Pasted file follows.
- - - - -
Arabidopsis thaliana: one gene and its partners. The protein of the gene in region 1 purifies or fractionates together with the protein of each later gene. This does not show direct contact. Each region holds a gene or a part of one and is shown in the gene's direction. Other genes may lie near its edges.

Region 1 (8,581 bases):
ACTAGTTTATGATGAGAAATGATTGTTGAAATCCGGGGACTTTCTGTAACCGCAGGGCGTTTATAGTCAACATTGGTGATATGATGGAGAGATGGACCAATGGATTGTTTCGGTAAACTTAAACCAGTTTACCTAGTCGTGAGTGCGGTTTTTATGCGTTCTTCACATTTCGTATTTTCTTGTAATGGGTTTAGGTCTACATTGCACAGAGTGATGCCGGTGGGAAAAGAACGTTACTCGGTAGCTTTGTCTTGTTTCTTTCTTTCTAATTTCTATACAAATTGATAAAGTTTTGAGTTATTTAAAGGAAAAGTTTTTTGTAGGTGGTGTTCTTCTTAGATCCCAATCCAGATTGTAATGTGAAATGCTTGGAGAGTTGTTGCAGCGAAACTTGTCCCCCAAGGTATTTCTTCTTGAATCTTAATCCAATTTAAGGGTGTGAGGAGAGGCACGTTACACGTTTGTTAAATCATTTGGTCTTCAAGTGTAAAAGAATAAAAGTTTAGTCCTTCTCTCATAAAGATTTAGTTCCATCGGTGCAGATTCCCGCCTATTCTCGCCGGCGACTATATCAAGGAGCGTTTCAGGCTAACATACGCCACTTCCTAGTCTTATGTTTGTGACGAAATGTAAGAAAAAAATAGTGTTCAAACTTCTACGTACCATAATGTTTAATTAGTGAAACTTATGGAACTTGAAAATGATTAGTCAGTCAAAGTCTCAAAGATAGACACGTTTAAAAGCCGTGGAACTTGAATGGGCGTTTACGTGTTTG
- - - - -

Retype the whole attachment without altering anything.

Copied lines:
Arabidopsis thaliana: one gene and its partners. The protein of the gene in region 1 purifies or fractionates together with the protein of each later gene. This does not show direct contact. Each region holds a gene or a part of one and is shown in the gene's direction. Other genes may lie near its edges.

Region 1 (8,581 bases):
ACTAGTTTATGATGAGAAATGATTGTTGAAATCCGGGGACTTTCTGTAACCGCAGGGCGTTTATAGTCAACATTGGTGATATGATGGAGAGATGGACCAATGGATTGTTTCGGTAAACTTAAACCAGTTTACCTAGTCGTGAGTGCGGTTTTTATGCGTTCTTCACATTTCGTATTTTCTTGTAATGGGTTTAGGTCTACATTGCACAGAGTGATGCCGGTGGGAAAAGAACGTTACTCGGTAGCTTTGTCTTGTTTCTTTCTTTCTAATTTCTATACAAATTGATAAAGTTTTGAGTTATTTAAAGGAAAAGTTTTTTGTAGGTGGTGTTCTTCTTAGATCCCAATCCAGATTGTAATGTGAAATGCTTGGAGAGTTGTTGCAGCGAAACTTGTCCCCCAAGGTATTTCTTCTTGAATCTTAATCCAATTTAAGGGTGTGAGGAGAGGCACGTTACACGTTTGTTAAATCATTTGGTCTTCAAGTGTAAAAGAATAAAAGTTTAGTCCTTCTCTCATAAAGATTTAGTTCCATCGGTGCAGATTCCCGCCTATTCTCGCCGGCGACTATATCAAGGAGCGTTTCAGGCTAACATACGCCACTTCCTAGTCTTATGTTTGTGACGAAATGTAAGAAAAAAATAGTGTTCAAACTTCTACGTACCATAATGTTTAATTAGTGAAACTTATGGAACTTGAAAATGATTAGTCAGTCAAAGTCTCAAAGATAGACACGTTTAAAAGCCGTGGAACTTGAATGGGCGTTTACGTGTTTG